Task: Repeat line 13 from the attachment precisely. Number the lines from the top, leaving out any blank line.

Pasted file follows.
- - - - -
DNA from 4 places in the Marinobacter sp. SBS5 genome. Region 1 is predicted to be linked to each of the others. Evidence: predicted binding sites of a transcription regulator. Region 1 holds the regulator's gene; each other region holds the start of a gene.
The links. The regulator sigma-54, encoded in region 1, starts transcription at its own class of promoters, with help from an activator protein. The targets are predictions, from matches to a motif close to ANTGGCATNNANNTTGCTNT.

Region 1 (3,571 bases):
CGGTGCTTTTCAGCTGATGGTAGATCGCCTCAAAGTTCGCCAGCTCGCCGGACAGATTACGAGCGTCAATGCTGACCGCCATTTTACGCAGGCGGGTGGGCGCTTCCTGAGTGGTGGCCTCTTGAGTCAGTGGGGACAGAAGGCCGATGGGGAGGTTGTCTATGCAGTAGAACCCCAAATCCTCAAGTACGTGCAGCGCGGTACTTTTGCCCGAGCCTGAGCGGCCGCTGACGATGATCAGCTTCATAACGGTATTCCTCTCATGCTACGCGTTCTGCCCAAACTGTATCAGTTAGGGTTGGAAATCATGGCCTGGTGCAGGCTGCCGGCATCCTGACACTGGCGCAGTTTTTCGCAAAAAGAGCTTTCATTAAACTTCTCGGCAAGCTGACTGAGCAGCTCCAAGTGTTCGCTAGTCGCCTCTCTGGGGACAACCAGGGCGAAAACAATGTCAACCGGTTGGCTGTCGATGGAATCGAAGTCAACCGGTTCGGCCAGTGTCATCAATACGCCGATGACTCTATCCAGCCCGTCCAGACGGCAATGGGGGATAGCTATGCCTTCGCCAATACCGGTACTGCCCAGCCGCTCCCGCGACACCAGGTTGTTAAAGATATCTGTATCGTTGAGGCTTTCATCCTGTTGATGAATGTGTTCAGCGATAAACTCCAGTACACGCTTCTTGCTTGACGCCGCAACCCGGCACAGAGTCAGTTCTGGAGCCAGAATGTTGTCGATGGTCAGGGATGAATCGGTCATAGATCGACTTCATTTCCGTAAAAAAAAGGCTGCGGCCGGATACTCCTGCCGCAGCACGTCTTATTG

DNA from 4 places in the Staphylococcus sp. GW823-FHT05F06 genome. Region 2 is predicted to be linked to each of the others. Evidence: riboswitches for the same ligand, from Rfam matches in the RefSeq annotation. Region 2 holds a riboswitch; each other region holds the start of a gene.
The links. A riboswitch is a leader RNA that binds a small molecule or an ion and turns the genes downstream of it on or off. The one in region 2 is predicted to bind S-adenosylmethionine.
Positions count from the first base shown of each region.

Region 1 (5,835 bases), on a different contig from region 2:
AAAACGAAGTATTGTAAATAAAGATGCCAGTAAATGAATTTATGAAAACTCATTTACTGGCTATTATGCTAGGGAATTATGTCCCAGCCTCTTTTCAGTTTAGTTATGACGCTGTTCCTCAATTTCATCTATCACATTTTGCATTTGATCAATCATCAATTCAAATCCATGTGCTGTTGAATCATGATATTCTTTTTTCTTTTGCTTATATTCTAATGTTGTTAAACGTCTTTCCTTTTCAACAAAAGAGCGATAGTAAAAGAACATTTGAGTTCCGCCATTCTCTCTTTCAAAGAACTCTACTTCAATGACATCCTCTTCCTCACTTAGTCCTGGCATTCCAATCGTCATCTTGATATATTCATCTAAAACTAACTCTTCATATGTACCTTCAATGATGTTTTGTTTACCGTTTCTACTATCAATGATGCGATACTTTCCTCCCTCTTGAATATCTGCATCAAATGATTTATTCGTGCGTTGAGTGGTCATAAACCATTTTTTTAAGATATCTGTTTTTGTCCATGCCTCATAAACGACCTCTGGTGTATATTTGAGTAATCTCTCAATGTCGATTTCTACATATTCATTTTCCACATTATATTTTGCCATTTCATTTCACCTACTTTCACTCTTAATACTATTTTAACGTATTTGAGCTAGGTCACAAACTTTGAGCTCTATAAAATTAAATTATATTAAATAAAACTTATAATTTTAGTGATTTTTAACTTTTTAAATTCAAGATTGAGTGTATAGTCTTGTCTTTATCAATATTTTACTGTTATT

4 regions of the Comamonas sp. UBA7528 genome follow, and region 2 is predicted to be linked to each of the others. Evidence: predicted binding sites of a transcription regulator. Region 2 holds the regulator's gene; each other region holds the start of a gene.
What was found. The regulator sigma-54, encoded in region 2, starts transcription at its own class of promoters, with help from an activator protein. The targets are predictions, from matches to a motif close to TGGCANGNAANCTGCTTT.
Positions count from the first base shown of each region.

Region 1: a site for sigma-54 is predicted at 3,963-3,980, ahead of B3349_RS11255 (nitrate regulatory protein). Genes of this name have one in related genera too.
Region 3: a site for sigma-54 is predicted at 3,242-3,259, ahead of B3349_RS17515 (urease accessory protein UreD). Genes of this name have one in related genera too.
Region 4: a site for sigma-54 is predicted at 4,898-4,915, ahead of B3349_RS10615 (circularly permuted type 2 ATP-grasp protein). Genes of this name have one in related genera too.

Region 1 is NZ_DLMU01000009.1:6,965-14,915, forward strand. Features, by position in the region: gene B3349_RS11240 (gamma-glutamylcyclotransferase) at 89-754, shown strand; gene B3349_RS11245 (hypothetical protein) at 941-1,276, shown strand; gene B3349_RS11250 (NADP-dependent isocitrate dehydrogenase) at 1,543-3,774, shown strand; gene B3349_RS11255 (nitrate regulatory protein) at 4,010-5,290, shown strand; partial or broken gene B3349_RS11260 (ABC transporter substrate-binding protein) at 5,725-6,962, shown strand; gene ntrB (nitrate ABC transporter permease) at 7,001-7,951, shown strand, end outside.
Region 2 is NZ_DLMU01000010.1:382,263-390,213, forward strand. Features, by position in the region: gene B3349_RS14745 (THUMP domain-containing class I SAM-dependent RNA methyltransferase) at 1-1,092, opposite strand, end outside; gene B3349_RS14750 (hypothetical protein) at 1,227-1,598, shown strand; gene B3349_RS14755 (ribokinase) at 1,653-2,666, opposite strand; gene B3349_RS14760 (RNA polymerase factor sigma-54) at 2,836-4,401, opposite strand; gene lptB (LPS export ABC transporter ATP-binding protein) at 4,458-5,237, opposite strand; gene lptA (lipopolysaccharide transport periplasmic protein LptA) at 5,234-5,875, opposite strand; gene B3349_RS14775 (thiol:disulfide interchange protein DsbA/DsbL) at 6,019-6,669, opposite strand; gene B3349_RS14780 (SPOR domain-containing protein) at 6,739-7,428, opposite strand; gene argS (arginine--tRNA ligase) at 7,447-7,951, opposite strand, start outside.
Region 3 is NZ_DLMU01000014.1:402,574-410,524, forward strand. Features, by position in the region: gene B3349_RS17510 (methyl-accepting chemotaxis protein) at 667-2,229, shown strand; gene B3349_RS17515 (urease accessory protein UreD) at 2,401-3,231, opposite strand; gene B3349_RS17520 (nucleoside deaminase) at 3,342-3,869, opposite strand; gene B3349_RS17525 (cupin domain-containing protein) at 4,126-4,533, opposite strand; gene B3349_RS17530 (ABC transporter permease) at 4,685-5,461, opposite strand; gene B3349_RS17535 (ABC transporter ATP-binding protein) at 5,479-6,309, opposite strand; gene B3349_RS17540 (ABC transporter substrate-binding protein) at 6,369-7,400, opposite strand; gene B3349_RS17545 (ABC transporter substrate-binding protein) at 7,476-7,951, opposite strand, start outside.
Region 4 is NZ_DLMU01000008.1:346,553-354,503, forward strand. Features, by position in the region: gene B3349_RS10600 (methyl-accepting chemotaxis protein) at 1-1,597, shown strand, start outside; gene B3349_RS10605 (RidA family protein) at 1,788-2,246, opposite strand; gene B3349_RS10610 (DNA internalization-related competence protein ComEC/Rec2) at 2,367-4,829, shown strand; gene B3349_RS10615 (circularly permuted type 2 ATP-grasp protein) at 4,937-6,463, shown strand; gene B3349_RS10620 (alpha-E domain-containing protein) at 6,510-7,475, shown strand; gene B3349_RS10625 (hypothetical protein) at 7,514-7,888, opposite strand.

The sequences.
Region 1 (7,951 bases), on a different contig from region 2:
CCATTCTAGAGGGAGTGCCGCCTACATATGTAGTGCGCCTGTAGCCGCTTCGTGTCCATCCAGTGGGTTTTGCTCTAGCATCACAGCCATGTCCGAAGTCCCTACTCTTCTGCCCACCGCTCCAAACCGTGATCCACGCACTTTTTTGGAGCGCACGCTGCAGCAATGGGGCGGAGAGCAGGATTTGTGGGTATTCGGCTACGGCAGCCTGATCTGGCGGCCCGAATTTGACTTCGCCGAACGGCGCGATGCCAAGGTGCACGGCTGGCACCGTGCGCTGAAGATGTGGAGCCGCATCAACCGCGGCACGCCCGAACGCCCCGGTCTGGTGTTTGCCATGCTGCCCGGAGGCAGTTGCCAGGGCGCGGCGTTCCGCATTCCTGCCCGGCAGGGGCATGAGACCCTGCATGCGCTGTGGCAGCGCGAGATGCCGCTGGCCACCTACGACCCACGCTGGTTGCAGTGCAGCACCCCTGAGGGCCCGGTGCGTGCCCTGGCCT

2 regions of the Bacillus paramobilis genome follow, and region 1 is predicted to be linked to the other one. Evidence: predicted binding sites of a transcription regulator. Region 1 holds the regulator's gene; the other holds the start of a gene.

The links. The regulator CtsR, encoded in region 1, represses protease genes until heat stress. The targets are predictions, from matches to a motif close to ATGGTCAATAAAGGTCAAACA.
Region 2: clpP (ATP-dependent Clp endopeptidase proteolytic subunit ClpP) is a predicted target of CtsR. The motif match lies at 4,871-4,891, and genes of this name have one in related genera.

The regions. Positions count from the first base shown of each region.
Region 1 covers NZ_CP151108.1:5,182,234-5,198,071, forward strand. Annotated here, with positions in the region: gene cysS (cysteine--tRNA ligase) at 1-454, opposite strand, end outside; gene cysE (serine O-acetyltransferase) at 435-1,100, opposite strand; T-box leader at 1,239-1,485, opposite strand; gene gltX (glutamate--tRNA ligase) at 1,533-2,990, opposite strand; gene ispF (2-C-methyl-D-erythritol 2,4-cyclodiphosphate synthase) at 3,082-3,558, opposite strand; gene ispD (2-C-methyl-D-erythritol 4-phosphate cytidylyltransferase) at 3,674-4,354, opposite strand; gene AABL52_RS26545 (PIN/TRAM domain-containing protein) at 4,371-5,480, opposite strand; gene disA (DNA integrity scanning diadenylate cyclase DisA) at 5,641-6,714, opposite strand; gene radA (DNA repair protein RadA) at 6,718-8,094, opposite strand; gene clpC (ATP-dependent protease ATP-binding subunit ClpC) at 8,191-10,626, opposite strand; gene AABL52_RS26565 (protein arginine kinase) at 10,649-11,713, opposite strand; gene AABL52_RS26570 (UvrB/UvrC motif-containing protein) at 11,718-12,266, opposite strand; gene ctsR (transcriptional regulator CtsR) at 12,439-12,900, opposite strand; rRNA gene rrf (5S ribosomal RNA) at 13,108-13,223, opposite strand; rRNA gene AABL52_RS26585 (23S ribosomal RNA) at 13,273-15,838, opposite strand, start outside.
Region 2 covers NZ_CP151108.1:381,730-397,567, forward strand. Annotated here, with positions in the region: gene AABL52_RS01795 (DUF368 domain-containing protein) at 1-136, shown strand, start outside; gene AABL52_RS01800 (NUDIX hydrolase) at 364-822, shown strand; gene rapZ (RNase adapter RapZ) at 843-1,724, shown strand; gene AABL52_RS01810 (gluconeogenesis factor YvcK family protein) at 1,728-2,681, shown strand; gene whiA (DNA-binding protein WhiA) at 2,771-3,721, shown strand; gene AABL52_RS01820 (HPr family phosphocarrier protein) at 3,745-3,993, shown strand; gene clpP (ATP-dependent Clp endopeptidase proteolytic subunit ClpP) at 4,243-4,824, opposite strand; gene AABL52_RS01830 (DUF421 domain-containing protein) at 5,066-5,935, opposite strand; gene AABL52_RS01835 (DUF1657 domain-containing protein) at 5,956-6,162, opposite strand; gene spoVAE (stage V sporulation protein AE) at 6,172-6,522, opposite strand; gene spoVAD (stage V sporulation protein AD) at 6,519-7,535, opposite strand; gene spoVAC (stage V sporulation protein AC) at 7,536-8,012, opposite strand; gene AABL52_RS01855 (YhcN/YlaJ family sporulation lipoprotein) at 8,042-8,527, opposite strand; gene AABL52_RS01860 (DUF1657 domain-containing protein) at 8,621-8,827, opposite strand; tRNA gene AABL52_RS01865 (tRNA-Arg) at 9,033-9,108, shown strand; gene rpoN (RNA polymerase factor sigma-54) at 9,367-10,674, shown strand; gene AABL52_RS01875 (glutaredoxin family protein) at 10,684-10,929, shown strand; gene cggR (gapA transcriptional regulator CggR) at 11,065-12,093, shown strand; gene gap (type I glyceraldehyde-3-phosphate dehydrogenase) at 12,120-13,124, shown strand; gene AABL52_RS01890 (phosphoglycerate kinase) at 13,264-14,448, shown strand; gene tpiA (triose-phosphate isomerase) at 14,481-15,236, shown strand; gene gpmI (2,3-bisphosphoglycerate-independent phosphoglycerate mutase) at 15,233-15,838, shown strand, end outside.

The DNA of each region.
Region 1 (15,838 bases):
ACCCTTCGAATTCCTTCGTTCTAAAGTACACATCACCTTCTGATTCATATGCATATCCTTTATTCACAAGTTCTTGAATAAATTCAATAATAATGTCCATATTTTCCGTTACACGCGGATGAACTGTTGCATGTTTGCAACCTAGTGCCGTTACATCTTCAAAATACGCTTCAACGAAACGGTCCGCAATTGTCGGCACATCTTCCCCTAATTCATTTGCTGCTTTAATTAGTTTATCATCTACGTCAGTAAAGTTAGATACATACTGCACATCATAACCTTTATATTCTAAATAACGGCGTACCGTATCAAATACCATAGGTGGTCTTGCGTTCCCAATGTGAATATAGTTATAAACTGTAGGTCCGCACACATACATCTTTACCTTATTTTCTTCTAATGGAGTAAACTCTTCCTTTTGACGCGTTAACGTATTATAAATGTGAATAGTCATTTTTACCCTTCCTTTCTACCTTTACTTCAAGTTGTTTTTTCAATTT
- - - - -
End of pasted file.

Region 1: a site for sigma-54 is predicted at 3,963-3,980, ahead of B3349_RS11255 (nitrate regulatory protein). Genes of this name have one in related genera too.